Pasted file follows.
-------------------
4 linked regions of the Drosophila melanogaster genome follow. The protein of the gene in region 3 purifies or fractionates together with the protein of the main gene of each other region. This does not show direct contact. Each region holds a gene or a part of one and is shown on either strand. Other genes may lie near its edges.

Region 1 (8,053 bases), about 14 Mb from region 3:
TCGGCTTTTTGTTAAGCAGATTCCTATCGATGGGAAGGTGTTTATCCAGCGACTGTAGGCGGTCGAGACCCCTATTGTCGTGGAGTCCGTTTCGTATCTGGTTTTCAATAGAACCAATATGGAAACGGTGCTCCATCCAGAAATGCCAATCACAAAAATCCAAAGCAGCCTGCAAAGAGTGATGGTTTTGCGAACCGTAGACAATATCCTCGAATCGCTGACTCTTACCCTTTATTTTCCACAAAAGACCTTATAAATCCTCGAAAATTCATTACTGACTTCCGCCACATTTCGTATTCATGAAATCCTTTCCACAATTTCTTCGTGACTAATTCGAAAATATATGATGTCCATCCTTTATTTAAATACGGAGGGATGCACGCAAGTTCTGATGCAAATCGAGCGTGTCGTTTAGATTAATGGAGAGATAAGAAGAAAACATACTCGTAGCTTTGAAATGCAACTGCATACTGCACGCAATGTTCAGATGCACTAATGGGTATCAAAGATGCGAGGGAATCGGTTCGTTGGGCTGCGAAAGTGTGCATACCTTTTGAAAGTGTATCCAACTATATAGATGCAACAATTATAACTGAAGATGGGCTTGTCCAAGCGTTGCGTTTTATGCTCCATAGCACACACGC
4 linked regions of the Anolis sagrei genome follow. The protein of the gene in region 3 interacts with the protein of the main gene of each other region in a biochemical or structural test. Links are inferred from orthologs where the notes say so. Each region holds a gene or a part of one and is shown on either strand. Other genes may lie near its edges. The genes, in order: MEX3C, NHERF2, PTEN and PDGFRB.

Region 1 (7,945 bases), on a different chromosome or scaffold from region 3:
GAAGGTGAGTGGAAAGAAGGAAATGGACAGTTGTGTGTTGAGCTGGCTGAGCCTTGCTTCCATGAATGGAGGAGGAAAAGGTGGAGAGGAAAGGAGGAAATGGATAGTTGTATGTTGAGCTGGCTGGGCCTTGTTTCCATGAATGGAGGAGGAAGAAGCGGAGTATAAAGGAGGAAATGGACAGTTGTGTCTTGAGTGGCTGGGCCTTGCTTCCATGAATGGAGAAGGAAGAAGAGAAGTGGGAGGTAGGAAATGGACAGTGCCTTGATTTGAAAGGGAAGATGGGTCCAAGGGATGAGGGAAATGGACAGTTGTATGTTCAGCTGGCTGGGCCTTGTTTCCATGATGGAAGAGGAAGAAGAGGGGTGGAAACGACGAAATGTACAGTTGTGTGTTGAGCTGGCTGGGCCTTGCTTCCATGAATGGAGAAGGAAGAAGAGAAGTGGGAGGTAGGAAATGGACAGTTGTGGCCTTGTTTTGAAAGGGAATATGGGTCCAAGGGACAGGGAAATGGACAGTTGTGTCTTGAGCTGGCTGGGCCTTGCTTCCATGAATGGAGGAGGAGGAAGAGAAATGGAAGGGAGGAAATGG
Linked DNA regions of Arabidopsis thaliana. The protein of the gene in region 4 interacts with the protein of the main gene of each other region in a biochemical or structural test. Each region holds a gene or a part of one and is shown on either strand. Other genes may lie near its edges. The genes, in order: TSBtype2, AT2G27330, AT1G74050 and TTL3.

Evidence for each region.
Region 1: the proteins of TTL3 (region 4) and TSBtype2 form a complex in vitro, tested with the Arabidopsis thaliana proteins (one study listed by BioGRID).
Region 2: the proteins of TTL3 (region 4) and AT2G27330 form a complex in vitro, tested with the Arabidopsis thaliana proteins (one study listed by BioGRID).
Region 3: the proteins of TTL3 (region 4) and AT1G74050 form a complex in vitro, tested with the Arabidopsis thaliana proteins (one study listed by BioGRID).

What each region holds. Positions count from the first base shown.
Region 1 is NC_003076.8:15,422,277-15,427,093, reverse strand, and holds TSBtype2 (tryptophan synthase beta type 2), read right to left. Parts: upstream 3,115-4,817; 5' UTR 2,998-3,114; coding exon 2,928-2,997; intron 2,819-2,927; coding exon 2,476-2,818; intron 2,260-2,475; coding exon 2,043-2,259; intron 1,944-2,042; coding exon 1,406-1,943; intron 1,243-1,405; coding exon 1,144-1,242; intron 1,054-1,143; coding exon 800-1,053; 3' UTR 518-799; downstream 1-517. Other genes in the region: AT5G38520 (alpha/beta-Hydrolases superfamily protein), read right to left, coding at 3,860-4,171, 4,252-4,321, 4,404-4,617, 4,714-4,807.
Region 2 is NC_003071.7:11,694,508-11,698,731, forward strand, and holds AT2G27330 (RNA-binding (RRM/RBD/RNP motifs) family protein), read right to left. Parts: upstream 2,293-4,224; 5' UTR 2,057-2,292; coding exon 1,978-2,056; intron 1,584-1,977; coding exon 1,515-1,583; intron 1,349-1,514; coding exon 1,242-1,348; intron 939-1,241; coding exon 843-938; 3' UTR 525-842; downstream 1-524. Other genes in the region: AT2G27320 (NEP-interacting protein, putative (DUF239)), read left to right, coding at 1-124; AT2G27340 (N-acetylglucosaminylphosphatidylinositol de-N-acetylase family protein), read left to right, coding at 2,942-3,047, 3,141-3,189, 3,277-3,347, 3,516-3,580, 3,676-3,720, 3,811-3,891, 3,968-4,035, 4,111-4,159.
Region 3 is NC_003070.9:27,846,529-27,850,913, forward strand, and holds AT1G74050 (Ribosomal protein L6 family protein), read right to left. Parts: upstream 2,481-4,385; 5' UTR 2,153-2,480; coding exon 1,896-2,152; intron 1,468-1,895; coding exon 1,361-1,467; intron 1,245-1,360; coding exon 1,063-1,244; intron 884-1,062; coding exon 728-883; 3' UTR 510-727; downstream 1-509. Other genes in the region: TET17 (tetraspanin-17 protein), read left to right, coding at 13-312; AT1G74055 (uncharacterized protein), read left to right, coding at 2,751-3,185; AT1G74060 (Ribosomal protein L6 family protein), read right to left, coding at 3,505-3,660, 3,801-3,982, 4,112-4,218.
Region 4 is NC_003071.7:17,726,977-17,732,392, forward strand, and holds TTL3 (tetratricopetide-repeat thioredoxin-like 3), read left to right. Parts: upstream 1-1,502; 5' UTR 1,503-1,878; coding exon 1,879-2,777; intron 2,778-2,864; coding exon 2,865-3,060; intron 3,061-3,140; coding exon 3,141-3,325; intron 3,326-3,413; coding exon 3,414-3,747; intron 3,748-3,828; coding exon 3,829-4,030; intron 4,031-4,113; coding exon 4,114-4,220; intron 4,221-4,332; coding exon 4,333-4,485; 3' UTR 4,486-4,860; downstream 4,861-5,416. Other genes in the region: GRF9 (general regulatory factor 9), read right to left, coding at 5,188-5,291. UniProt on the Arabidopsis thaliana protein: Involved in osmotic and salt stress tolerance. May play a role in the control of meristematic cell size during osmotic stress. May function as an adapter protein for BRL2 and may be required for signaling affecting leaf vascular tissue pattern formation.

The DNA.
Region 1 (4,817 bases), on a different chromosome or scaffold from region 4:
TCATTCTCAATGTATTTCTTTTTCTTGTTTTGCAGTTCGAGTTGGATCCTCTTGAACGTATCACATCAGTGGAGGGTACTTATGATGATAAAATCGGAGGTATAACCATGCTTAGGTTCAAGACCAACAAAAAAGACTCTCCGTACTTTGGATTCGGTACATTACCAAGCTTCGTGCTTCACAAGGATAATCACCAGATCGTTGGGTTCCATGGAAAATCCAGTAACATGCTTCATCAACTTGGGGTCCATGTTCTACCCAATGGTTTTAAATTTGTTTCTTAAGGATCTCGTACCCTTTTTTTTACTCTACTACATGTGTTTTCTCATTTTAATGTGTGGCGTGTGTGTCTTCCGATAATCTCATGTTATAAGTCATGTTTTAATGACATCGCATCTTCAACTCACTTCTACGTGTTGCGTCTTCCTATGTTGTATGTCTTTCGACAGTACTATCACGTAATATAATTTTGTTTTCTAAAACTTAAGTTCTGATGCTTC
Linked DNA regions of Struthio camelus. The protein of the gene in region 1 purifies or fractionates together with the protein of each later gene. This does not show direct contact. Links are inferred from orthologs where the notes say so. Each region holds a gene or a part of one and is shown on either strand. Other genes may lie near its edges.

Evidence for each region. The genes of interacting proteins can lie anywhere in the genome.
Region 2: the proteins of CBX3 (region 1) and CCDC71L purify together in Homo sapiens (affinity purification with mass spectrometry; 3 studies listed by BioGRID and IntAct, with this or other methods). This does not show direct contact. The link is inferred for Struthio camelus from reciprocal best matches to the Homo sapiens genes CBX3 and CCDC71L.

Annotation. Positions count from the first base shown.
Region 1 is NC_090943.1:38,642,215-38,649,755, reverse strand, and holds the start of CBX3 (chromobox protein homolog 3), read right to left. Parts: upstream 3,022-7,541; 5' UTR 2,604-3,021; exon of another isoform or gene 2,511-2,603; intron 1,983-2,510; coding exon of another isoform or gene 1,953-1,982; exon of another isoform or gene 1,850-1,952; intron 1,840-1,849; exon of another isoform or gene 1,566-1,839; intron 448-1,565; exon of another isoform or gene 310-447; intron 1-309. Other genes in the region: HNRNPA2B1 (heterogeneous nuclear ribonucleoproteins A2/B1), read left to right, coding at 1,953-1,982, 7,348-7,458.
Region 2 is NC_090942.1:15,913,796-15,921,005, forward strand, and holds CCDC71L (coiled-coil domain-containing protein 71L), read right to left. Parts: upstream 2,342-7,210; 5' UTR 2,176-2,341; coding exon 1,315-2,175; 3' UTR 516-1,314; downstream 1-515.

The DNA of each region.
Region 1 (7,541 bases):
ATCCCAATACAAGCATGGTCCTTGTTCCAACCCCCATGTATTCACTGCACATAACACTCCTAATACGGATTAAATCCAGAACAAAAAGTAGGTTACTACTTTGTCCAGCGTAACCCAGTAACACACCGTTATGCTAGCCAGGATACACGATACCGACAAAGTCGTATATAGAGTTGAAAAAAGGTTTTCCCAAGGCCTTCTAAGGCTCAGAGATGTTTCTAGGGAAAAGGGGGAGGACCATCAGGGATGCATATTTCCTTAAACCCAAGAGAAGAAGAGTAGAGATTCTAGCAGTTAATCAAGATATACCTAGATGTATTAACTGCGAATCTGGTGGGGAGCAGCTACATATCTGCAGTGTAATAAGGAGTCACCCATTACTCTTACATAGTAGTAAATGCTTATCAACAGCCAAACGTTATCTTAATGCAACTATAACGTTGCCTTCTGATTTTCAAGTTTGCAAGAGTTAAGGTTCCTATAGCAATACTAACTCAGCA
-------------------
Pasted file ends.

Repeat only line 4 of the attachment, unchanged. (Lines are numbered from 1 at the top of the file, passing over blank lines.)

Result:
4 linked regions of the Anolis sagrei genome follow. The protein of the gene in region 3 interacts with the protein of the main gene of each other region in a biochemical or structural test. Links are inferred from orthologs where the notes say so. Each region holds a gene or a part of one and is shown on either strand. Other genes may lie near its edges. The genes, in order: MEX3C, NHERF2, PTEN and PDGFRB.